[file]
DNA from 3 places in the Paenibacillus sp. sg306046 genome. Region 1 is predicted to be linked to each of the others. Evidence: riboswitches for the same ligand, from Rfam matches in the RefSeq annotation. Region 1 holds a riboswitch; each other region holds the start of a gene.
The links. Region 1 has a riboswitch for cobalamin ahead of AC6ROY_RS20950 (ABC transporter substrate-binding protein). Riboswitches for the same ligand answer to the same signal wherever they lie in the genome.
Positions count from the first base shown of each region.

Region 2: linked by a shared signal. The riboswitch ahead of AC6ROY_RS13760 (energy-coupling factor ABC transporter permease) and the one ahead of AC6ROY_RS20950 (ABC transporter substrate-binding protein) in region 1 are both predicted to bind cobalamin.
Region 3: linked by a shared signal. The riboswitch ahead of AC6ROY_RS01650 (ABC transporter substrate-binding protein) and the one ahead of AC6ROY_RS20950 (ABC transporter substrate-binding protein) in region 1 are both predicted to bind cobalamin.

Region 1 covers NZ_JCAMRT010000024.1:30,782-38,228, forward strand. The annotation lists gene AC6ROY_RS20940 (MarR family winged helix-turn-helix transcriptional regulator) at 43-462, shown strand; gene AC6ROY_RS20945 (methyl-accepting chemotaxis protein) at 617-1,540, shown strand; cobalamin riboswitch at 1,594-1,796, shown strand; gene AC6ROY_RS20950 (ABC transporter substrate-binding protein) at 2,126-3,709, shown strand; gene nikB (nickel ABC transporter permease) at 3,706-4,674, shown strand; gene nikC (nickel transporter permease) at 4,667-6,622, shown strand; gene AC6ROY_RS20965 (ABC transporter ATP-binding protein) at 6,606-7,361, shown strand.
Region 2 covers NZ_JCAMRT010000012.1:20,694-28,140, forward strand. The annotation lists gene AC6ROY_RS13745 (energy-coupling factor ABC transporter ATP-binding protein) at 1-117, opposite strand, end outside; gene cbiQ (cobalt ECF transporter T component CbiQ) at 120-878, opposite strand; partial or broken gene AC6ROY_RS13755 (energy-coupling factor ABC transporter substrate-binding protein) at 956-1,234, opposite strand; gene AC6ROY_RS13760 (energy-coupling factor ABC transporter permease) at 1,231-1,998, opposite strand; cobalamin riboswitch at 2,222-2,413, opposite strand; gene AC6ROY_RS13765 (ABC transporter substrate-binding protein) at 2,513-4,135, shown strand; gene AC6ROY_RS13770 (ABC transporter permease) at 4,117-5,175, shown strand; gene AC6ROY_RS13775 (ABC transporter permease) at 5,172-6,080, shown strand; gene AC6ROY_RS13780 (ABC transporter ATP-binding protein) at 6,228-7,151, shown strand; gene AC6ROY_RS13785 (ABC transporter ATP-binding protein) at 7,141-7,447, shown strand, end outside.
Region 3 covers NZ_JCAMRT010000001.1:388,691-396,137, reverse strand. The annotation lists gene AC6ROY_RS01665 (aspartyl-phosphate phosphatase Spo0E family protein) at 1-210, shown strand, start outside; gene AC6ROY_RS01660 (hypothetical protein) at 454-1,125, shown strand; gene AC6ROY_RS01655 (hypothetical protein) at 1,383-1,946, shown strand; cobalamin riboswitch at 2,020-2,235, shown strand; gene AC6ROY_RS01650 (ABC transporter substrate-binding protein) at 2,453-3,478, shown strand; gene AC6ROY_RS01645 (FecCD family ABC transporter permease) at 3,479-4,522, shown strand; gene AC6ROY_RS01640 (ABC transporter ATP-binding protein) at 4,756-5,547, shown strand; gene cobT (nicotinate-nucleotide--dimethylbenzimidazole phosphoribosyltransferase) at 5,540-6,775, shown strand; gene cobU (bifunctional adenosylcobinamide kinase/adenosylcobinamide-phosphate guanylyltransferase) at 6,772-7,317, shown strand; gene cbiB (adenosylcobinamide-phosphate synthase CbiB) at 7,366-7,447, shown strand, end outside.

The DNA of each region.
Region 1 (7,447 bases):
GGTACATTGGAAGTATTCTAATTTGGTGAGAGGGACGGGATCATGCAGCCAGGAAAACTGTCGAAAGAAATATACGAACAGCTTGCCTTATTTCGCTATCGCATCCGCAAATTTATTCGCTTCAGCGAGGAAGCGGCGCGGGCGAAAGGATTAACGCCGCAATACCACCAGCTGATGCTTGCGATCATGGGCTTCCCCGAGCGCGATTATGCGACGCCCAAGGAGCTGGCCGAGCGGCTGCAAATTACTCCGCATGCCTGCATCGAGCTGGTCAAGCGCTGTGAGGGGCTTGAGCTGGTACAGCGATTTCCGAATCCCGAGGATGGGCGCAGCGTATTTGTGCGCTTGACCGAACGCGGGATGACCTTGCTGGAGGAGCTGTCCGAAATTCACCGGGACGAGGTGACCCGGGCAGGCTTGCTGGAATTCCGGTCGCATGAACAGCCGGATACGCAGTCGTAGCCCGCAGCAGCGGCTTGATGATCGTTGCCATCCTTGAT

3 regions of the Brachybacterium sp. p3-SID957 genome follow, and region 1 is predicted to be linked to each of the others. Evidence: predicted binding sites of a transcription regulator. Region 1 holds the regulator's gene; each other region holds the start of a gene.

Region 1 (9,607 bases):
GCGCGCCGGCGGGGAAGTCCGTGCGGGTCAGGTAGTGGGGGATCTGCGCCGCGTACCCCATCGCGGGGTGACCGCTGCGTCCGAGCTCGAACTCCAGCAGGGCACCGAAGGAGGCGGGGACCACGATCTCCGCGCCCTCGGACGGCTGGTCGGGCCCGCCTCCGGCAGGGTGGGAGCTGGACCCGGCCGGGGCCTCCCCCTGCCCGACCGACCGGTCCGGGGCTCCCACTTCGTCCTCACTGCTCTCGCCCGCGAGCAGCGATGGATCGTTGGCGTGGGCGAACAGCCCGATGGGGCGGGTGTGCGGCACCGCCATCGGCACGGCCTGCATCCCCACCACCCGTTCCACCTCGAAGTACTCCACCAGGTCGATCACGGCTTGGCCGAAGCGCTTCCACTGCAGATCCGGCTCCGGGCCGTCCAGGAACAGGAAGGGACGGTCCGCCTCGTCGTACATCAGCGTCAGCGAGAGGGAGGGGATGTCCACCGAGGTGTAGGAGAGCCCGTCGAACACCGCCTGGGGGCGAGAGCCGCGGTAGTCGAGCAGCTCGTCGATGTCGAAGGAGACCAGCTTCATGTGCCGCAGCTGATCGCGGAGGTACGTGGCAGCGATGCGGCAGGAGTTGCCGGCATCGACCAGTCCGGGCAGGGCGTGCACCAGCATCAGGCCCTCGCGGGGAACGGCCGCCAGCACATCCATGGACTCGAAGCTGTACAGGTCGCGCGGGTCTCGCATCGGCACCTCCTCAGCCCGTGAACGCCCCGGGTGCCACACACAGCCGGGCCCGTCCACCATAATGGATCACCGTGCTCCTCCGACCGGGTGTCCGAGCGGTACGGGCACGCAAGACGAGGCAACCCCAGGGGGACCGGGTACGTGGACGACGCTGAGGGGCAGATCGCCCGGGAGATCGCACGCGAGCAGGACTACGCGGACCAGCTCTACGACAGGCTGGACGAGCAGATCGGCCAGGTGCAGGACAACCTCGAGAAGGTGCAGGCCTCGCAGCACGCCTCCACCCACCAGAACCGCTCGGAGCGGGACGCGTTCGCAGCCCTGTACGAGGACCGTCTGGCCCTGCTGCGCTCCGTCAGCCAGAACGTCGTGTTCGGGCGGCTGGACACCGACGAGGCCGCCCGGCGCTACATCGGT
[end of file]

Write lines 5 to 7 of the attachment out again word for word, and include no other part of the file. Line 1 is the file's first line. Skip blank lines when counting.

Region 3: linked by a shared signal. The riboswitch ahead of AC6ROY_RS01650 (ABC transporter substrate-binding protein) and the one ahead of AC6ROY_RS20950 (ABC transporter substrate-binding protein) in region 1 are both predicted to bind cobalamin.

Region 1 covers NZ_JCAMRT010000024.1:30,782-38,228, forward strand. The annotation lists gene AC6ROY_RS20940 (MarR family winged helix-turn-helix transcriptional regulator) at 43-462, shown strand; gene AC6ROY_RS20945 (methyl-accepting chemotaxis protein) at 617-1,540, shown strand; cobalamin riboswitch at 1,594-1,796, shown strand; gene AC6ROY_RS20950 (ABC transporter substrate-binding protein) at 2,126-3,709, shown strand; gene nikB (nickel ABC transporter permease) at 3,706-4,674, shown strand; gene nikC (nickel transporter permease) at 4,667-6,622, shown strand; gene AC6ROY_RS20965 (ABC transporter ATP-binding protein) at 6,606-7,361, shown strand.
Region 2 covers NZ_JCAMRT010000012.1:20,694-28,140, forward strand. The annotation lists gene AC6ROY_RS13745 (energy-coupling factor ABC transporter ATP-binding protein) at 1-117, opposite strand, end outside; gene cbiQ (cobalt ECF transporter T component CbiQ) at 120-878, opposite strand; partial or broken gene AC6ROY_RS13755 (energy-coupling factor ABC transporter substrate-binding protein) at 956-1,234, opposite strand; gene AC6ROY_RS13760 (energy-coupling factor ABC transporter permease) at 1,231-1,998, opposite strand; cobalamin riboswitch at 2,222-2,413, opposite strand; gene AC6ROY_RS13765 (ABC transporter substrate-binding protein) at 2,513-4,135, shown strand; gene AC6ROY_RS13770 (ABC transporter permease) at 4,117-5,175, shown strand; gene AC6ROY_RS13775 (ABC transporter permease) at 5,172-6,080, shown strand; gene AC6ROY_RS13780 (ABC transporter ATP-binding protein) at 6,228-7,151, shown strand; gene AC6ROY_RS13785 (ABC transporter ATP-binding protein) at 7,141-7,447, shown strand, end outside.